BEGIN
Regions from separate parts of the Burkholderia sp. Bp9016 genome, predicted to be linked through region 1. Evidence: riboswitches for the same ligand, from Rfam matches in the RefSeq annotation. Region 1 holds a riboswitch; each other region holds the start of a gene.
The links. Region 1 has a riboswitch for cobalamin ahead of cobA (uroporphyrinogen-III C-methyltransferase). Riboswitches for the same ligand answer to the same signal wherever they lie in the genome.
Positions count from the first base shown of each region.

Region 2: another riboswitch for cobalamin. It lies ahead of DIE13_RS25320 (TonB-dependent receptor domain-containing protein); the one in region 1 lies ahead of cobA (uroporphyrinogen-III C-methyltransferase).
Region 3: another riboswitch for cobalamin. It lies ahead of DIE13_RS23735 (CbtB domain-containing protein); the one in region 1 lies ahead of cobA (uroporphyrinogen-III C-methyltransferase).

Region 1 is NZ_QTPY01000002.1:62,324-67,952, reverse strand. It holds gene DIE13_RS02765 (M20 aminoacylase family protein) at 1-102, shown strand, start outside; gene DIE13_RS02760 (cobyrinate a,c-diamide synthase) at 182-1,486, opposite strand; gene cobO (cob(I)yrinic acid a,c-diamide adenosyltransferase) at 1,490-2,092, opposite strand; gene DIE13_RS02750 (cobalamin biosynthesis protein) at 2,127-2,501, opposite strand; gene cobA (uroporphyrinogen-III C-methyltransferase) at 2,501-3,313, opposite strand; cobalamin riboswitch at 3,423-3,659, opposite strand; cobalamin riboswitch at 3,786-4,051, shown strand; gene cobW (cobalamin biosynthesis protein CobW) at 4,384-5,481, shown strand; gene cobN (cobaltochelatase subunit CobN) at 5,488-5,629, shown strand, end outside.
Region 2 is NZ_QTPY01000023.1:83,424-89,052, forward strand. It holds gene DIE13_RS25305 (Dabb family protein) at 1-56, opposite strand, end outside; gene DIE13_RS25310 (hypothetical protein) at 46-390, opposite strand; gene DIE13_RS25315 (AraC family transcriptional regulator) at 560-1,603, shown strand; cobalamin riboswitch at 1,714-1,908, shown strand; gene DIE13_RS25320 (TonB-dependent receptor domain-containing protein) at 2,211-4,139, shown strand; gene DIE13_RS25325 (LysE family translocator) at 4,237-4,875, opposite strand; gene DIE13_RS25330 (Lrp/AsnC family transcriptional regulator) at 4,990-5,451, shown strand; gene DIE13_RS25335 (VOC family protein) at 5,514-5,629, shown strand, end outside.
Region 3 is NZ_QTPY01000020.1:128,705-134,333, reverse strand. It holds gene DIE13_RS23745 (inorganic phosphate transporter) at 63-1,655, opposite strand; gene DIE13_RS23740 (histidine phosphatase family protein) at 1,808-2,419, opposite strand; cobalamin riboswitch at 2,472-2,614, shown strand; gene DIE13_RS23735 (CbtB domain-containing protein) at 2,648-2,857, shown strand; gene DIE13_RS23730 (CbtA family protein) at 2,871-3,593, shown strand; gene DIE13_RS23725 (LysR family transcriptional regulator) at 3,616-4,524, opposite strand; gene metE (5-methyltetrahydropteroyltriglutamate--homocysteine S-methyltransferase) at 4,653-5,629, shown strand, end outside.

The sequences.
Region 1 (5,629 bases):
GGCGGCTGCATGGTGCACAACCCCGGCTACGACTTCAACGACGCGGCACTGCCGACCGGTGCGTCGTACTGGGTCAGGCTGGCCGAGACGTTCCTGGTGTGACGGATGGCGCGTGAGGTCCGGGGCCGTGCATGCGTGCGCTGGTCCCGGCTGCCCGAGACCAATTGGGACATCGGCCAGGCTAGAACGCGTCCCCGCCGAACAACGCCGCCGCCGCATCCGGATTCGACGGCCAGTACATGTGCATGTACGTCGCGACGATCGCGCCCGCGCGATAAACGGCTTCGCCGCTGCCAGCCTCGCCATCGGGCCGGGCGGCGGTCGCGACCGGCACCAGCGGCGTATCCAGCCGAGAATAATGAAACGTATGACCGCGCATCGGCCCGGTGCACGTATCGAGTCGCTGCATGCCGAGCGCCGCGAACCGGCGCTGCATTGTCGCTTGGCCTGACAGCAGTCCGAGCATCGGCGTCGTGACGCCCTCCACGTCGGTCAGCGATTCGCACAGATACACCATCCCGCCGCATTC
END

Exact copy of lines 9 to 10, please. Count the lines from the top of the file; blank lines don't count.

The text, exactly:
The sequences.
Region 1 (5,629 bases):